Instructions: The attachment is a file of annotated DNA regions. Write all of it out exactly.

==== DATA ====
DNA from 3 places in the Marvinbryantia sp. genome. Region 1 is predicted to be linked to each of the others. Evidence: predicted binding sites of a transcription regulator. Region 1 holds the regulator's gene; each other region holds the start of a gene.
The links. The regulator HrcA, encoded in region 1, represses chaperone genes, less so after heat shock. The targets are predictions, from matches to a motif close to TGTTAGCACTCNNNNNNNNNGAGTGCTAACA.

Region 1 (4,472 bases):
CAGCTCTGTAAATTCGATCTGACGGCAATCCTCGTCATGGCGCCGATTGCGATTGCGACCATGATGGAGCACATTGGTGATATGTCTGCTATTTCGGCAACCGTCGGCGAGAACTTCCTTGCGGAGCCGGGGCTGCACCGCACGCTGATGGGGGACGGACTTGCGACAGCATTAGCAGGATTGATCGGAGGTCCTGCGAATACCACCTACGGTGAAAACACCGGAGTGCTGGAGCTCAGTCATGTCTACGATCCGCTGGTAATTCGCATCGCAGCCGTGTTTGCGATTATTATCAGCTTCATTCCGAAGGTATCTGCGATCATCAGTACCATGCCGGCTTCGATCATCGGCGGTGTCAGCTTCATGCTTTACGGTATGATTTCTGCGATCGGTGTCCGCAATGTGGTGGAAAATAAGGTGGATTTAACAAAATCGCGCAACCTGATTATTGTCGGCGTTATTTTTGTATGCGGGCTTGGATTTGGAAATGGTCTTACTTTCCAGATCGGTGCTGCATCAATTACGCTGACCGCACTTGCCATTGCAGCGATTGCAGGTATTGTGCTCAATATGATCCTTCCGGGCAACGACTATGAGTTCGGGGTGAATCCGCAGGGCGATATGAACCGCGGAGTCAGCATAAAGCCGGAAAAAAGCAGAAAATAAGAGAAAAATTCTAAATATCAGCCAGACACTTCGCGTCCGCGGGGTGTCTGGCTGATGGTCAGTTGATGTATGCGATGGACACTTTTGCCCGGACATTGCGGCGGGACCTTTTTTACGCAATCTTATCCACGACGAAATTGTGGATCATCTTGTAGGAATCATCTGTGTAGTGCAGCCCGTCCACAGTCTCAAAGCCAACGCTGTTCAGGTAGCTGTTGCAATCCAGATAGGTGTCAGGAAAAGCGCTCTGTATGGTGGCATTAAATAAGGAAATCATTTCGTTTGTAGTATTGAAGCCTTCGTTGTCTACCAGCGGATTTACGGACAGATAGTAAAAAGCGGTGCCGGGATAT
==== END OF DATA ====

DNA from 3 places in the Marvinbryantia sp. genome. Region 1 is predicted to be linked to each of the others. Evidence: predicted binding sites of a transcription regulator. Region 1 holds the regulator's gene; each other region holds the start of a gene.
The links. The regulator HrcA, encoded in region 1, represses chaperone genes, less so after heat shock. The targets are predictions, from matches to a motif close to TGTTAGCACTCNNNNNNNNNGAGTGCTAACA.

Region 1 (4,472 bases):
CAGCTCTGTAAATTCGATCTGACGGCAATCCTCGTCATGGCGCCGATTGCGATTGCGACCATGATGGAGCACATTGGTGATATGTCTGCTATTTCGGCAACCGTCGGCGAGAACTTCCTTGCGGAGCCGGGGCTGCACCGCACGCTGATGGGGGACGGACTTGCGACAGCATTAGCAGGATTGATCGGAGGTCCTGCGAATACCACCTACGGTGAAAACACCGGAGTGCTGGAGCTCAGTCATGTCTACGATCCGCTGGTAATTCGCATCGCAGCCGTGTTTGCGATTATTATCAGCTTCATTCCGAAGGTATCTGCGATCATCAGTACCATGCCGGCTTCGATCATCGGCGGTGTCAGCTTCATGCTTTACGGTATGATTTCTGCGATCGGTGTCCGCAATGTGGTGGAAAATAAGGTGGATTTAACAAAATCGCGCAACCTGATTATTGTCGGCGTTATTTTTGTATGCGGGCTTGGATTTGGAAATGGTCTTACTTTCCAGATCGGTGCTGCATCAATTACGCTGACCGCACTTGCCATTGCAGCGATTGCAGGTATTGTGCTCAATATGATCCTTCCGGGCAACGACTATGAGTTCGGGGTGAATCCGCAGGGCGATATGAACCGCGGAGTCAGCATAAAGCCGGAAAAAAGCAGAAAATAAGAGAAAAATTCTAAATATCAGCCAGACACTTCGCGTCCGCGGGGTGTCTGGCTGATGGTCAGTTGATGTATGCGATGGACACTTTTGCCCGGACATTGCGGCGGGACCTTTTTTACGCAATCTTATCCACGACGAAATTGTGGATCATCTTGTAGGAATCATCTGTGTAGTGCAGCCCGTCCACAGTCTCAAAGCCAACGCTGTTCAGGTAGCTGTTGCAATCCAGATAGGTGTCAGGAAAAGCGCTCTGTATGGTGGCATTAAATAAGGAAATCATTTCGTTTGTAGTATTGAAGCCTTCGTTGTCTACCAGCGGATTTACGGACAGATAGTAAAAAGCGGTGCCGGGATAT